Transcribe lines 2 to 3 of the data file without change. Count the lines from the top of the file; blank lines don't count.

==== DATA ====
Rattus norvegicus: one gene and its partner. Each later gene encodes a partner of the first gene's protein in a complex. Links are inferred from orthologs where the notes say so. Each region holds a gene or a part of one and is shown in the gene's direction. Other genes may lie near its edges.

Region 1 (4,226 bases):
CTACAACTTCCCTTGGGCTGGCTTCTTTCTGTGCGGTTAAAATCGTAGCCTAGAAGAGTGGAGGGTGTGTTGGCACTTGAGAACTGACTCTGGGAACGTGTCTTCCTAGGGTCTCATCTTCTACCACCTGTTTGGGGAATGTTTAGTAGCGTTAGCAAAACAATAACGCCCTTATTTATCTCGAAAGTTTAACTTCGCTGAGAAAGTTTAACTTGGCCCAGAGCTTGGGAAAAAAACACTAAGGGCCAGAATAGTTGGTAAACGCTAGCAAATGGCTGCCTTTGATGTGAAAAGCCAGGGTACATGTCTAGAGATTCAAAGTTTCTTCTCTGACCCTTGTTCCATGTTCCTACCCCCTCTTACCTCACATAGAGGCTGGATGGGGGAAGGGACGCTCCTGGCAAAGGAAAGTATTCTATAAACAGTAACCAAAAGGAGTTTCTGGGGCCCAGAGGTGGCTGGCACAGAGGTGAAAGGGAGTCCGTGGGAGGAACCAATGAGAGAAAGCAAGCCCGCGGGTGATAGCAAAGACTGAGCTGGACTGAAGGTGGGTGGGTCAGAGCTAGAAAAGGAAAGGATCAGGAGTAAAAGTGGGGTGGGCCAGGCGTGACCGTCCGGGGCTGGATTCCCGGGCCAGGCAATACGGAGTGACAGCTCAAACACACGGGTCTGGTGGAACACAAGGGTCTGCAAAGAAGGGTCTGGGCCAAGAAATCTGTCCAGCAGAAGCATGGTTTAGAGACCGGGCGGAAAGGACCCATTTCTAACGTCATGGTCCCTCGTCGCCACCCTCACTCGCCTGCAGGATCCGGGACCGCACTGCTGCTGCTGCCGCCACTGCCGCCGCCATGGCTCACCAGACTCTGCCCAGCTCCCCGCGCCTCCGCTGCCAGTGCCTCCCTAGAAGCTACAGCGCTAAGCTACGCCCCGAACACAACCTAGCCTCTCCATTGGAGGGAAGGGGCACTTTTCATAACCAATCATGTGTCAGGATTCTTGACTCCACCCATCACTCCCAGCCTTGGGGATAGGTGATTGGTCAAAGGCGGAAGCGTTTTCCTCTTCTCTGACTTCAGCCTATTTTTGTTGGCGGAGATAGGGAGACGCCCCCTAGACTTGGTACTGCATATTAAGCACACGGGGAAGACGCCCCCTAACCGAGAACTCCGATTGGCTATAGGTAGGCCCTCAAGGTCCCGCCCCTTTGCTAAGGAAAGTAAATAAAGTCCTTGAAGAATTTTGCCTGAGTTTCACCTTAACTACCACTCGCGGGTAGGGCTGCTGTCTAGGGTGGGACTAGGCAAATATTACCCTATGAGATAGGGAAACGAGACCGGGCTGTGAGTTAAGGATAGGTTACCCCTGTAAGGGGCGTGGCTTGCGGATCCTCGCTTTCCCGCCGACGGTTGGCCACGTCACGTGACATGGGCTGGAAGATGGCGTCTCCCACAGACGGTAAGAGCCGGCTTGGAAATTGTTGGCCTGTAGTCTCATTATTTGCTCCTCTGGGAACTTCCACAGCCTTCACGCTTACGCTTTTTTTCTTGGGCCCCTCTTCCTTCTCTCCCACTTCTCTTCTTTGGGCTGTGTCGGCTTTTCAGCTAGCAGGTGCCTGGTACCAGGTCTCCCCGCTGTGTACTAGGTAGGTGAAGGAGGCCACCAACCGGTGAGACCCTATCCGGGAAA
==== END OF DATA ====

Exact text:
Region 1 (4,226 bases):
CTACAACTTCCCTTGGGCTGGCTTCTTTCTGTGCGGTTAAAATCGTAGCCTAGAAGAGTGGAGGGTGTGTTGGCACTTGAGAACTGACTCTGGGAACGTGTCTTCCTAGGGTCTCATCTTCTACCACCTGTTTGGGGAATGTTTAGTAGCGTTAGCAAAACAATAACGCCCTTATTTATCTCGAAAGTTTAACTTCGCTGAGAAAGTTTAACTTGGCCCAGAGCTTGGGAAAAAAACACTAAGGGCCAGAATAGTTGGTAAACGCTAGCAAATGGCTGCCTTTGATGTGAAAAGCCAGGGTACATGTCTAGAGATTCAAAGTTTCTTCTCTGACCCTTGTTCCATGTTCCTACCCCCTCTTACCTCACATAGAGGCTGGATGGGGGAAGGGACGCTCCTGGCAAAGGAAAGTATTCTATAAACAGTAACCAAAAGGAGTTTCTGGGGCCCAGAGGTGGCTGGCACAGAGGTGAAAGGGAGTCCGTGGGAGGAACCAATGAGAGAAAGCAAGCCCGCGGGTGATAGCAAAGACTGAGCTGGACTGAAGGTGGGTGGGTCAGAGCTAGAAAAGGAAAGGATCAGGAGTAAAAGTGGGGTGGGCCAGGCGTGACCGTCCGGGGCTGGATTCCCGGGCCAGGCAATACGGAGTGACAGCTCAAACACACGGGTCTGGTGGAACACAAGGGTCTGCAAAGAAGGGTCTGGGCCAAGAAATCTGTCCAGCAGAAGCATGGTTTAGAGACCGGGCGGAAAGGACCCATTTCTAACGTCATGGTCCCTCGTCGCCACCCTCACTCGCCTGCAGGATCCGGGACCGCACTGCTGCTGCTGCCGCCACTGCCGCCGCCATGGCTCACCAGACTCTGCCCAGCTCCCCGCGCCTCCGCTGCCAGTGCCTCCCTAGAAGCTACAGCGCTAAGCTACGCCCCGAACACAACCTAGCCTCTCCATTGGAGGGAAGGGGCACTTTTCATAACCAATCATGTGTCAGGATTCTTGACTCCACCCATCACTCCCAGCCTTGGGGATAGGTGATTGGTCAAAGGCGGAAGCGTTTTCCTCTTCTCTGACTTCAGCCTATTTTTGTTGGCGGAGATAGGGAGACGCCCCCTAGACTTGGTACTGCATATTAAGCACACGGGGAAGACGCCCCCTAACCGAGAACTCCGATTGGCTATAGGTAGGCCCTCAAGGTCCCGCCCCTTTGCTAAGGAAAGTAAATAAAGTCCTTGAAGAATTTTGCCTGAGTTTCACCTTAACTACCACTCGCGGGTAGGGCTGCTGTCTAGGGTGGGACTAGGCAAATATTACCCTATGAGATAGGGAAACGAGACCGGGCTGTGAGTTAAGGATAGGTTACCCCTGTAAGGGGCGTGGCTTGCGGATCCTCGCTTTCCCGCCGACGGTTGGCCACGTCACGTGACATGGGCTGGAAGATGGCGTCTCCCACAGACGGTAAGAGCCGGCTTGGAAATTGTTGGCCTGTAGTCTCATTATTTGCTCCTCTGGGAACTTCCACAGCCTTCACGCTTACGCTTTTTTTCTTGGGCCCCTCTTCCTTCTCTCCCACTTCTCTTCTTTGGGCTGTGTCGGCTTTTCAGCTAGCAGGTGCCTGGTACCAGGTCTCCCCGCTGTGTACTAGGTAGGTGAAGGAGGCCACCAACCGGTGAGACCCTATCCGGGAAA